Debt ceiling will be hit by May 16, Geithner says

Geithner predicts the exact day that the U.S. would hit their debt ceiling. He also offered suggestions for delaying this event, but these suggestions would only be temporary and not a permanent solution.

By Greg Robb
MarketWatch
April 4, 2011

WASHINGTON (MarketWatch) — Treasury Secretary Timothy Geithner on Monday said the U.S. would hit the debt ceiling no later than May 16, a much more precise forecast than prior projections.

Last month, Treasury had said the U.S. would reach the $14.29 trillion ceiling between April 15 and May 31.

In a letter to Congressional leaders, Geithner said his estimate may change, but would probably be a shorter, not longer time frame. “We do not believe [the projections] are likely to change in a way that would give Congress more time in which to act,” Geithner said.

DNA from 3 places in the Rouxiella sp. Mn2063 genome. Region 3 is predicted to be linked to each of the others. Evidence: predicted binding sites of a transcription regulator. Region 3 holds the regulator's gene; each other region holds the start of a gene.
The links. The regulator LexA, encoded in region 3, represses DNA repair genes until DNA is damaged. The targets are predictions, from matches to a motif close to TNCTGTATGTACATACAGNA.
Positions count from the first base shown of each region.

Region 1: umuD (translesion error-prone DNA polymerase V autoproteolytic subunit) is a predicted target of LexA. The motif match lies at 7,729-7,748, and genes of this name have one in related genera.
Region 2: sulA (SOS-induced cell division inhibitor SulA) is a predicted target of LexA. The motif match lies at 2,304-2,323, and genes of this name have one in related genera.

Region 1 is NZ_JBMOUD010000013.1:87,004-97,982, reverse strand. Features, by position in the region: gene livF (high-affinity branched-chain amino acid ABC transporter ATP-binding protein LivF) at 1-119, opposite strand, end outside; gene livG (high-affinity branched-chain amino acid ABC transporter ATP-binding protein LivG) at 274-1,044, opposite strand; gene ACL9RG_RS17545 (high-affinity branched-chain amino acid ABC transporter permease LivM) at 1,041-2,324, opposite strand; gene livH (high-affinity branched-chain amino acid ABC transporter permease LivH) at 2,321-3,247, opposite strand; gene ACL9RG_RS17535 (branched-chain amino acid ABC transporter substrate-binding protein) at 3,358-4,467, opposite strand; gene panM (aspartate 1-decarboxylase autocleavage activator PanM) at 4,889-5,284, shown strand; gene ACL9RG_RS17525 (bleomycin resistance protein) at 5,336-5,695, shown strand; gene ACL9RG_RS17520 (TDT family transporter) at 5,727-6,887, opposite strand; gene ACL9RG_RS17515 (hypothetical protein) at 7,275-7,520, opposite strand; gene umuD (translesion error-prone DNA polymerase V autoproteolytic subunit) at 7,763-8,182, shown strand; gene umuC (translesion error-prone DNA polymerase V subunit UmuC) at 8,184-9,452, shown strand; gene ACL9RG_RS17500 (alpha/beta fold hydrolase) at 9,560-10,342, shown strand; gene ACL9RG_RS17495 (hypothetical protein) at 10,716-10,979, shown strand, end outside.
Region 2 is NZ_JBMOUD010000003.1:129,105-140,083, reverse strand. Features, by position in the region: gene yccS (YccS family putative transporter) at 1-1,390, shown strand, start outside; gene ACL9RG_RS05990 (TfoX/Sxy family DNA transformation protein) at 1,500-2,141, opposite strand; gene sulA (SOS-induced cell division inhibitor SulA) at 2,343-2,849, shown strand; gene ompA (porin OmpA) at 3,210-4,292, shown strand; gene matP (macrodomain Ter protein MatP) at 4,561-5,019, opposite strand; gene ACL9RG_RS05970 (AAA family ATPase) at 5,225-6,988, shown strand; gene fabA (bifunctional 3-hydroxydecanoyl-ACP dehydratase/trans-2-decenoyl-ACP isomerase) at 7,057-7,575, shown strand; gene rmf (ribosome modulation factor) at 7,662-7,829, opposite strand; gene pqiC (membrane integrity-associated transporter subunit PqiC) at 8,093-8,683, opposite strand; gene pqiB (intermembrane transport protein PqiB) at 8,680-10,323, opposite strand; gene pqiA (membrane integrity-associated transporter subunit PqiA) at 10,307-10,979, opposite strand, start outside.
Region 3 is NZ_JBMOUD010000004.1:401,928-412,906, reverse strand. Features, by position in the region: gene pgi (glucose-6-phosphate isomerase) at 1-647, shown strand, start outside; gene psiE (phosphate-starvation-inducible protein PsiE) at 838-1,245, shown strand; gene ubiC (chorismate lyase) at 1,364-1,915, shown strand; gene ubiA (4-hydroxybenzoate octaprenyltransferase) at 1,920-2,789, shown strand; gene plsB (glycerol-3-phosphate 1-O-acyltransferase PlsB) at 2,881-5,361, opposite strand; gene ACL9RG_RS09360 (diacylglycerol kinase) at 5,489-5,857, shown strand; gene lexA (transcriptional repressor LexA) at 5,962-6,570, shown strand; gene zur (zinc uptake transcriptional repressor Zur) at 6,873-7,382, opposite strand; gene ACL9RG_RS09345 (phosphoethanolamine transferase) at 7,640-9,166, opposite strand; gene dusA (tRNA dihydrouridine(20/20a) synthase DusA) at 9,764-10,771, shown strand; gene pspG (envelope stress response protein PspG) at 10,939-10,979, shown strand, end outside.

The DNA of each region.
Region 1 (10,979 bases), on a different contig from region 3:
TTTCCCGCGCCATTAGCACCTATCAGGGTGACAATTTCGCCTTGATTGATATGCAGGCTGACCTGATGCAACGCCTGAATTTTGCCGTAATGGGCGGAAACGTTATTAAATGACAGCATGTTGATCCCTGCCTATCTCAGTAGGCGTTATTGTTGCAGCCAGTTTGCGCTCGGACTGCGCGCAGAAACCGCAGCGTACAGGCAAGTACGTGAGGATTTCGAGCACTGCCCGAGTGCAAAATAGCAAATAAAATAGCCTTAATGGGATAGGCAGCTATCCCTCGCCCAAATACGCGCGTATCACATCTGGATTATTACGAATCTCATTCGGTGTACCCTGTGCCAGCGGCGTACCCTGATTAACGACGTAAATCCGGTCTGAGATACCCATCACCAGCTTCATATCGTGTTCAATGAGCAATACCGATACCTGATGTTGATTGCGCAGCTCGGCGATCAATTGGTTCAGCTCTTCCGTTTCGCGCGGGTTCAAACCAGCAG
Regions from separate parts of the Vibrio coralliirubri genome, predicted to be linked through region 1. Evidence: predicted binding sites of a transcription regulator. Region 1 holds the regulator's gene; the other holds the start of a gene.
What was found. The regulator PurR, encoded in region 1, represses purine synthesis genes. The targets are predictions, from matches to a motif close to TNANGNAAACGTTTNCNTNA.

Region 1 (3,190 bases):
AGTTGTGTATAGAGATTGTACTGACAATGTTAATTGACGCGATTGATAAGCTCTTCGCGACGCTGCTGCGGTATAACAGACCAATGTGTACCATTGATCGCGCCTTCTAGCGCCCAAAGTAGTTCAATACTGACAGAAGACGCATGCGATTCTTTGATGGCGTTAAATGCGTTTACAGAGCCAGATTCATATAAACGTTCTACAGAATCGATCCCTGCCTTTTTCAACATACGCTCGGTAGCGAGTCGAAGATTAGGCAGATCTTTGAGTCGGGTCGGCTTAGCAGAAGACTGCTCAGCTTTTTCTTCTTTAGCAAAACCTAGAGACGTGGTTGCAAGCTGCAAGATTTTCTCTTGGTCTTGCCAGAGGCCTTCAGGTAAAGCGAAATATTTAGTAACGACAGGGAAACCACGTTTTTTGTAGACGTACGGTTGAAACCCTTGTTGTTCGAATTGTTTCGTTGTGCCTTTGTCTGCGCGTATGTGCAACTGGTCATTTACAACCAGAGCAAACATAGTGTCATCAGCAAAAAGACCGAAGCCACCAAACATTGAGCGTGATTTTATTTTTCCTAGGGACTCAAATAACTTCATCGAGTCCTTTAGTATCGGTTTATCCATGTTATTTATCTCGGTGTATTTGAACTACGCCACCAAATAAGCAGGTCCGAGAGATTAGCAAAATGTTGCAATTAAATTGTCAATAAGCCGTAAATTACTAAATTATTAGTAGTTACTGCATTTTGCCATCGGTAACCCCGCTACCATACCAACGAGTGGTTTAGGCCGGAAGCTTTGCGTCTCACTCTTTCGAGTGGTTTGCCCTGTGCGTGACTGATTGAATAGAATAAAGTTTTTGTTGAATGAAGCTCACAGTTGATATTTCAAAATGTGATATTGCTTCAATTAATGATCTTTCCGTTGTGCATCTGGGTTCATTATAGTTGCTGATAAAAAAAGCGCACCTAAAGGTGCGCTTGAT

In his letter, the Treasury Secretary outlined various delaying tactics that he could take to delay hitting the limit.

But these temporary measures would only work for about eight weeks and the Treasury would run out of room to borrow around July 8, Geithner said.

The Obama administration has been urging Congress to raise the ceiling with no strings attached.

Some in Congress, including Democratic Sen. Joe Manchin of West Virginia and Republican Sen. Marco Rubio of Florida, say they won’t vote to boost the debt ceiling unless there’s a corresponding plan to rein in the U.S. budget deficit.

Geithner said there was no way to avoid or delay a congressional vote.

“To attempt a “fire sale” of financial assets in an effort to buy time for Congress to act would be damaging to financial markets and the economy and would undermine confidence in the United States,” Geithner said.

It is also not possible to cut spending or raise taxes to avoid raising the debt limit because of the immediate need to cash.

“There is no alternative to enactment of an increase in the debt limit,” he said.

Federal Reserve Chairman Ben Bernanke has warned of financial chaos if the debt ceiling is not raised.

The view was echoed by Jamie Dimon, the chief executive of J.P. Morgan Chase & Co.

Greg Robb is a senior reporter for MarketWatch in Washington.

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